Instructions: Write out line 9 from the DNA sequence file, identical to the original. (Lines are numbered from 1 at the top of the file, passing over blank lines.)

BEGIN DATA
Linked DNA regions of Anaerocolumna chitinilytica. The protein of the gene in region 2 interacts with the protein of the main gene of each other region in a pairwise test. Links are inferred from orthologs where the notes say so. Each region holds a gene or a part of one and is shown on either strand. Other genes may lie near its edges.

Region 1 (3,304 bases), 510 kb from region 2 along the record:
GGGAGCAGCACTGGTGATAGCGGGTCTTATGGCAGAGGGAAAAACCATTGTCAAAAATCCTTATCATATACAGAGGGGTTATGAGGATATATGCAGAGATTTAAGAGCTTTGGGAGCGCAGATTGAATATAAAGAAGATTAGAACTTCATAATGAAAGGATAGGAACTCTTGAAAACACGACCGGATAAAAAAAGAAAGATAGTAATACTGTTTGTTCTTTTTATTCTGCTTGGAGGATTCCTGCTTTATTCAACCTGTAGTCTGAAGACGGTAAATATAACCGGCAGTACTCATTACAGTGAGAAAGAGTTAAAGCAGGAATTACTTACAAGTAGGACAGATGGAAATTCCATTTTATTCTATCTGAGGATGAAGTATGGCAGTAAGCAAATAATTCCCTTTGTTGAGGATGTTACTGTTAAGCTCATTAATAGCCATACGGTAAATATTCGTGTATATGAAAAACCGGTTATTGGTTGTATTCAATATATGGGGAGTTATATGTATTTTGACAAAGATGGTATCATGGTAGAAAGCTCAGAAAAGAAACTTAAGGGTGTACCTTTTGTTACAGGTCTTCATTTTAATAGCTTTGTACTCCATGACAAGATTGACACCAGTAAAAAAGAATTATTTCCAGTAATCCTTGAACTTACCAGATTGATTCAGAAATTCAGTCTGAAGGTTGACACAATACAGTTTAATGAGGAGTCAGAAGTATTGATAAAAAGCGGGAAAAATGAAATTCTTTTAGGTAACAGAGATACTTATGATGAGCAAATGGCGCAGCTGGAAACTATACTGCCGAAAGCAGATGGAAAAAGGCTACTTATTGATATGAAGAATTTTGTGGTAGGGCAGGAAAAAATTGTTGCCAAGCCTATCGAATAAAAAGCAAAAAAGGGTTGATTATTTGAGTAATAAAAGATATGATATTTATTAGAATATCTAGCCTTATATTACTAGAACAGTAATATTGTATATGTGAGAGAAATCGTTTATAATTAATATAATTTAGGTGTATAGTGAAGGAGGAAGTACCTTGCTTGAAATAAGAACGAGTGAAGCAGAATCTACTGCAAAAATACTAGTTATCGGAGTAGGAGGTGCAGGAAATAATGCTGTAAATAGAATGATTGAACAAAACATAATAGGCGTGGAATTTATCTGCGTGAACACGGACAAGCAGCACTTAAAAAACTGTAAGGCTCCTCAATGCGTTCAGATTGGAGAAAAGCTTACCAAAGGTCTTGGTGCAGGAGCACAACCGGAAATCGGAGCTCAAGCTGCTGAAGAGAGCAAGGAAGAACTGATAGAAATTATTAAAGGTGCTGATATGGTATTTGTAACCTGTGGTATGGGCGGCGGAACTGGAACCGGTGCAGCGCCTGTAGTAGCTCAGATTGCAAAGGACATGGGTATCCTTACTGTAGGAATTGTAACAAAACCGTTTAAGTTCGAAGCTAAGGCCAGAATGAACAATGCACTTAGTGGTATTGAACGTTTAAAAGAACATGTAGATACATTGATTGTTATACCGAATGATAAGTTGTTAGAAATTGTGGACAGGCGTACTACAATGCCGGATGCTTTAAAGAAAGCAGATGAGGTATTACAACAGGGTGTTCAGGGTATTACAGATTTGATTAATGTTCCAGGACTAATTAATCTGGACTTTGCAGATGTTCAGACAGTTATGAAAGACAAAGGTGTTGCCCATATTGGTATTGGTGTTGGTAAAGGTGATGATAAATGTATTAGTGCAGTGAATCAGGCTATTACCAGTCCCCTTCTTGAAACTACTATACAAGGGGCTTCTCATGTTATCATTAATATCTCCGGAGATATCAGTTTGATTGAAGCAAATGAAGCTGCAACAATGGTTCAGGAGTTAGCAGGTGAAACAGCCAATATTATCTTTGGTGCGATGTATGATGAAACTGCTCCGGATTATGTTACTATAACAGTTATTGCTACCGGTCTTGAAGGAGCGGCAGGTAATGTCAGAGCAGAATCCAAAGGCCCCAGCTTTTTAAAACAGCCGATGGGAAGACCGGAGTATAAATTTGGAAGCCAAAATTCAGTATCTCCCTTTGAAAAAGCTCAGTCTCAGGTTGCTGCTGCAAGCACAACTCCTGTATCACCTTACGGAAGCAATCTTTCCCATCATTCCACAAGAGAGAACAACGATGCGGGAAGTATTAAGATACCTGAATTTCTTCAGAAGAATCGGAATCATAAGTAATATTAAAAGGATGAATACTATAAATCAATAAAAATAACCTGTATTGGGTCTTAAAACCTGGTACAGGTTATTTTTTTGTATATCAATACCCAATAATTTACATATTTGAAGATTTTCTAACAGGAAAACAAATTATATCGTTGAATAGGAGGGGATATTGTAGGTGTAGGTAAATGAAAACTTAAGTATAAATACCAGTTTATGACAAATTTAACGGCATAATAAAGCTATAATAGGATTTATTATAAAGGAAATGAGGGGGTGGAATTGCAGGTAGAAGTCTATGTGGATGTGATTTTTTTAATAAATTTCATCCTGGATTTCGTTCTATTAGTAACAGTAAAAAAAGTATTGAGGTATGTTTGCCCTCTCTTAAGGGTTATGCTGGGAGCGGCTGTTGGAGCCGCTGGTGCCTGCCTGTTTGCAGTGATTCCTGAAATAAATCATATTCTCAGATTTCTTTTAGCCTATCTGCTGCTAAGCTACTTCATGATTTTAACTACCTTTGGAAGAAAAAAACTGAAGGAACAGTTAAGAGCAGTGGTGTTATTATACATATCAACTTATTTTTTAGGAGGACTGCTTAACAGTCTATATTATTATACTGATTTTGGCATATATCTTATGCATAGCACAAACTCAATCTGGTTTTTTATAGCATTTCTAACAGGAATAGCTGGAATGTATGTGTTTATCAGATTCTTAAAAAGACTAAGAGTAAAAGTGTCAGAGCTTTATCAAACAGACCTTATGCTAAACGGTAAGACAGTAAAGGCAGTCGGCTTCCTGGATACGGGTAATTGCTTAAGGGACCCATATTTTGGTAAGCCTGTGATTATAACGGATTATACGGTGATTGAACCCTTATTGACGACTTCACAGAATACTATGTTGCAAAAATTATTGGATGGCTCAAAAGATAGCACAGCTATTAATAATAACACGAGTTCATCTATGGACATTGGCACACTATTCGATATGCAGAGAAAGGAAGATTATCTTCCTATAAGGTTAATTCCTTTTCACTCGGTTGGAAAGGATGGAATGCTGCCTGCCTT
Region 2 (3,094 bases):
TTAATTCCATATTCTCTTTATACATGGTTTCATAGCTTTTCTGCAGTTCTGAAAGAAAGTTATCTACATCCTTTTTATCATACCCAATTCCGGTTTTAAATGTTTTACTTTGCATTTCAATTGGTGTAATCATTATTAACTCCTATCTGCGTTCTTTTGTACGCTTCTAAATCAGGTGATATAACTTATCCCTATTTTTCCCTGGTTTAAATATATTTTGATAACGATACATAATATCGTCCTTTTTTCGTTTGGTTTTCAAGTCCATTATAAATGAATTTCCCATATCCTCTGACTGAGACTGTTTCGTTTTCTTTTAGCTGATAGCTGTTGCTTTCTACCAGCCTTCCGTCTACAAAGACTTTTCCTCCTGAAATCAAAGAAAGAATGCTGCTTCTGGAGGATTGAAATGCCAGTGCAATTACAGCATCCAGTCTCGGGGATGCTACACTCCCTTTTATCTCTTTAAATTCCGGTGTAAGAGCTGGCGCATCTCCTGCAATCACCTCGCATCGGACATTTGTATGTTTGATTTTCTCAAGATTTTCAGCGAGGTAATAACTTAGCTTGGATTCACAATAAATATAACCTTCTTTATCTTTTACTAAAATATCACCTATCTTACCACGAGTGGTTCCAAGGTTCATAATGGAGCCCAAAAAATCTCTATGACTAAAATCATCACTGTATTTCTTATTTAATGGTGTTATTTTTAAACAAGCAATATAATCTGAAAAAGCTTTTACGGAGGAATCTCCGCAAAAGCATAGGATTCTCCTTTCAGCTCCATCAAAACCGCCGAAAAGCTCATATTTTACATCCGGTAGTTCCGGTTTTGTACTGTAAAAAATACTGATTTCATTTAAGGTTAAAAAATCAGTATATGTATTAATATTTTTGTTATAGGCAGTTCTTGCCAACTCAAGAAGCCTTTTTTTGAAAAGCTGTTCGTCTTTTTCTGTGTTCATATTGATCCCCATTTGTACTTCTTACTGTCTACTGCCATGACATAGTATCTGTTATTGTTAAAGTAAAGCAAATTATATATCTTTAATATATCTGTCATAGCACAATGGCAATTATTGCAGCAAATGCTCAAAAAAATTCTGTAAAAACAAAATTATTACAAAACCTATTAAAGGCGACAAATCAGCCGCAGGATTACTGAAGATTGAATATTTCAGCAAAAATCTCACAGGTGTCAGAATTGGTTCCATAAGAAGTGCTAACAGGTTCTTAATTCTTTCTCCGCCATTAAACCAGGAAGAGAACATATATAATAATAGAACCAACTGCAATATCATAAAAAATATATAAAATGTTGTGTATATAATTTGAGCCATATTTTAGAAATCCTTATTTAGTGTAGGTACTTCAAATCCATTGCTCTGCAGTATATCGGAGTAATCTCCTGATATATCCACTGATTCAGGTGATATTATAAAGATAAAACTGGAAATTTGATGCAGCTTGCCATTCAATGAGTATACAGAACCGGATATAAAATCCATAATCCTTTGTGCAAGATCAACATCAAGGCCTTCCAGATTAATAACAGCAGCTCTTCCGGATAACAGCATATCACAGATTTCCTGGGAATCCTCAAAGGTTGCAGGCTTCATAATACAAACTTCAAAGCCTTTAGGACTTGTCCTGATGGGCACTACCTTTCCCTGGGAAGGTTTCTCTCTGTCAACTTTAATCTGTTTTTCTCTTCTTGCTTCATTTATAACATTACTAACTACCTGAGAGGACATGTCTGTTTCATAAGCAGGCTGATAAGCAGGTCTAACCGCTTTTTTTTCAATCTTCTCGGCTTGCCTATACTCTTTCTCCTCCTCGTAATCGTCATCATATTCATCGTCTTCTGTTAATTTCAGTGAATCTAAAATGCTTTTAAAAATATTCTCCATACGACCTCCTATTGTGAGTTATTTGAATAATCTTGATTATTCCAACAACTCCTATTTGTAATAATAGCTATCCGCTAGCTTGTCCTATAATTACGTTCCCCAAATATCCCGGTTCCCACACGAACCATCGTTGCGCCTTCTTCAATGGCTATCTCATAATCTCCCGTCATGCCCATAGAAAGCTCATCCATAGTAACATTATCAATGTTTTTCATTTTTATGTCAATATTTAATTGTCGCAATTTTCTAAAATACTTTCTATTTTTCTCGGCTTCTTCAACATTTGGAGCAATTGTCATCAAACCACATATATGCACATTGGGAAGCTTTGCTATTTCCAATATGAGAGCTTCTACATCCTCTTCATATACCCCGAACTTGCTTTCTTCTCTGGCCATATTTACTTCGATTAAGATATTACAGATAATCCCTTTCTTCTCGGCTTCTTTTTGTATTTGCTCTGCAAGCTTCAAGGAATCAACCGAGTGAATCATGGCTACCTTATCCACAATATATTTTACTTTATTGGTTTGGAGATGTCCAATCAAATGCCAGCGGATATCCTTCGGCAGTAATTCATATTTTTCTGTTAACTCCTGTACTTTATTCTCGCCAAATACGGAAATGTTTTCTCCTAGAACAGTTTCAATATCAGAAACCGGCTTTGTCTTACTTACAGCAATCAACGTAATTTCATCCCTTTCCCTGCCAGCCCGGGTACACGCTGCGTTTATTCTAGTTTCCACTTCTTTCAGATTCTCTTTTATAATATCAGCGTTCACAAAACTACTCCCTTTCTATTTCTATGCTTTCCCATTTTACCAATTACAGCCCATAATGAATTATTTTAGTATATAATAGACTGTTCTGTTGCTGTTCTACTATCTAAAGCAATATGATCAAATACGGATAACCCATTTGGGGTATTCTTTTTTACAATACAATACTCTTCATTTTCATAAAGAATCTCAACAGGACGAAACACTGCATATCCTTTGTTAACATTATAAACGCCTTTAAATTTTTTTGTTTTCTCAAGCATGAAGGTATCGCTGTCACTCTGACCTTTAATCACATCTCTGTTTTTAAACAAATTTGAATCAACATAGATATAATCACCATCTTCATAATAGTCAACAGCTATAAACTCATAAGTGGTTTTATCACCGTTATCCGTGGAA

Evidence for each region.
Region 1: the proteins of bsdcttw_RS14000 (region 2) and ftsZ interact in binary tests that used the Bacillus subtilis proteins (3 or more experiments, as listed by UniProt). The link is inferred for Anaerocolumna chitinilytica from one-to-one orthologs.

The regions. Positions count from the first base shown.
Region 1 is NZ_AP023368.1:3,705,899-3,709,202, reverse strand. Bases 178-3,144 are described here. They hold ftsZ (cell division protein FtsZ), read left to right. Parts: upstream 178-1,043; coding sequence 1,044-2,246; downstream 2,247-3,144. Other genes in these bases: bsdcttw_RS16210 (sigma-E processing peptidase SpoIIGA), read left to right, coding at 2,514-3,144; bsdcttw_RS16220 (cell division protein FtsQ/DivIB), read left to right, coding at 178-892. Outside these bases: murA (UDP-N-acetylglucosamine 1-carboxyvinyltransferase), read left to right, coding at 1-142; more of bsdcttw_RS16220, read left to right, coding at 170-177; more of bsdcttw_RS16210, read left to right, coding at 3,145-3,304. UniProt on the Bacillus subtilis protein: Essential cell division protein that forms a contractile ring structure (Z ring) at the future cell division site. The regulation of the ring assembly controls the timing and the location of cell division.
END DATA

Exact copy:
Region 1 is NZ_AP023368.1:3,705,899-3,709,202, reverse strand. Bases 178-3,144 are described here. They hold ftsZ (cell division protein FtsZ), read left to right. Parts: upstream 178-1,043; coding sequence 1,044-2,246; downstream 2,247-3,144. Other genes in these bases: bsdcttw_RS16210 (sigma-E processing peptidase SpoIIGA), read left to right, coding at 2,514-3,144; bsdcttw_RS16220 (cell division protein FtsQ/DivIB), read left to right, coding at 178-892. Outside these bases: murA (UDP-N-acetylglucosamine 1-carboxyvinyltransferase), read left to right, coding at 1-142; more of bsdcttw_RS16220, read left to right, coding at 170-177; more of bsdcttw_RS16210, read left to right, coding at 3,145-3,304. UniProt on the Bacillus subtilis protein: Essential cell division protein that forms a contractile ring structure (Z ring) at the future cell division site. The regulation of the ring assembly controls the timing and the location of cell division.